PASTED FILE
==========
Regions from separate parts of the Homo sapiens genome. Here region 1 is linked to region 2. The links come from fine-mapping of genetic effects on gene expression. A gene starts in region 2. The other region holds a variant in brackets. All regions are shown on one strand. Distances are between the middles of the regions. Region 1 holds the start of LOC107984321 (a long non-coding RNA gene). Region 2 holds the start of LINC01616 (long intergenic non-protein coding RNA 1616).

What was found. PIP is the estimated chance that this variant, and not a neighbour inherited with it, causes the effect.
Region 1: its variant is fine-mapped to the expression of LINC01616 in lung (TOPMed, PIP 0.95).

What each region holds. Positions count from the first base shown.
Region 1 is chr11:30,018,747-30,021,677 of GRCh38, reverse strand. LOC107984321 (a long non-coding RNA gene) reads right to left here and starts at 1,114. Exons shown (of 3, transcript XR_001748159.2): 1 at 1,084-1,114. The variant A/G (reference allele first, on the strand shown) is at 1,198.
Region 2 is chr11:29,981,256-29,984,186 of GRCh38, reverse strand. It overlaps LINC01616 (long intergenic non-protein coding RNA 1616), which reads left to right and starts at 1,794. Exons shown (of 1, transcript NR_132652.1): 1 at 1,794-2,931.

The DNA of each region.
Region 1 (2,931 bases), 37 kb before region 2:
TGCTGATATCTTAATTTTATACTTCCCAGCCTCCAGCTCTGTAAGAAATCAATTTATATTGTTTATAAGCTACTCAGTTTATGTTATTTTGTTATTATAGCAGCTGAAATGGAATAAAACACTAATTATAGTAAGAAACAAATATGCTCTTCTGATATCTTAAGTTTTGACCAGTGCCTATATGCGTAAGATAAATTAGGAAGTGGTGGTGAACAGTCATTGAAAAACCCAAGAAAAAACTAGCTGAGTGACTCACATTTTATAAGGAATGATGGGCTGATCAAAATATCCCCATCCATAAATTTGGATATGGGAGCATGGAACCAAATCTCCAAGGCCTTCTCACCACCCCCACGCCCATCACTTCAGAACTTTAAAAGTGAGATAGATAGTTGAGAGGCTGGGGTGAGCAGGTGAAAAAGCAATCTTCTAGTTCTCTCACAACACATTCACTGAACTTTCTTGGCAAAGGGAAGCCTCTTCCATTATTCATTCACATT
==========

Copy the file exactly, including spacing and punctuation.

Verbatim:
Regions from separate parts of the Homo sapiens genome. Here region 1 is linked to region 2. The links come from fine-mapping of genetic effects on gene expression. A gene starts in region 2. The other region holds a variant in brackets. All regions are shown on one strand. Distances are between the middles of the regions. Region 1 holds the start of LOC107984321 (a long non-coding RNA gene). Region 2 holds the start of LINC01616 (long intergenic non-protein coding RNA 1616).

What was found. PIP is the estimated chance that this variant, and not a neighbour inherited with it, causes the effect.
Region 1: its variant is fine-mapped to the expression of LINC01616 in lung (TOPMed, PIP 0.95).

What each region holds. Positions count from the first base shown.
Region 1 is chr11:30,018,747-30,021,677 of GRCh38, reverse strand. LOC107984321 (a long non-coding RNA gene) reads right to left here and starts at 1,114. Exons shown (of 3, transcript XR_001748159.2): 1 at 1,084-1,114. The variant A/G (reference allele first, on the strand shown) is at 1,198.
Region 2 is chr11:29,981,256-29,984,186 of GRCh38, reverse strand. It overlaps LINC01616 (long intergenic non-protein coding RNA 1616), which reads left to right and starts at 1,794. Exons shown (of 1, transcript NR_132652.1): 1 at 1,794-2,931.

The DNA of each region.
Region 1 (2,931 bases), 37 kb before region 2:
TGCTGATATCTTAATTTTATACTTCCCAGCCTCCAGCTCTGTAAGAAATCAATTTATATTGTTTATAAGCTACTCAGTTTATGTTATTTTGTTATTATAGCAGCTGAAATGGAATAAAACACTAATTATAGTAAGAAACAAATATGCTCTTCTGATATCTTAAGTTTTGACCAGTGCCTATATGCGTAAGATAAATTAGGAAGTGGTGGTGAACAGTCATTGAAAAACCCAAGAAAAAACTAGCTGAGTGACTCACATTTTATAAGGAATGATGGGCTGATCAAAATATCCCCATCCATAAATTTGGATATGGGAGCATGGAACCAAATCTCCAAGGCCTTCTCACCACCCCCACGCCCATCACTTCAGAACTTTAAAAGTGAGATAGATAGTTGAGAGGCTGGGGTGAGCAGGTGAAAAAGCAATCTTCTAGTTCTCTCACAACACATTCACTGAACTTTCTTGGCAAAGGGAAGCCTCTTCCATTATTCATTCACATT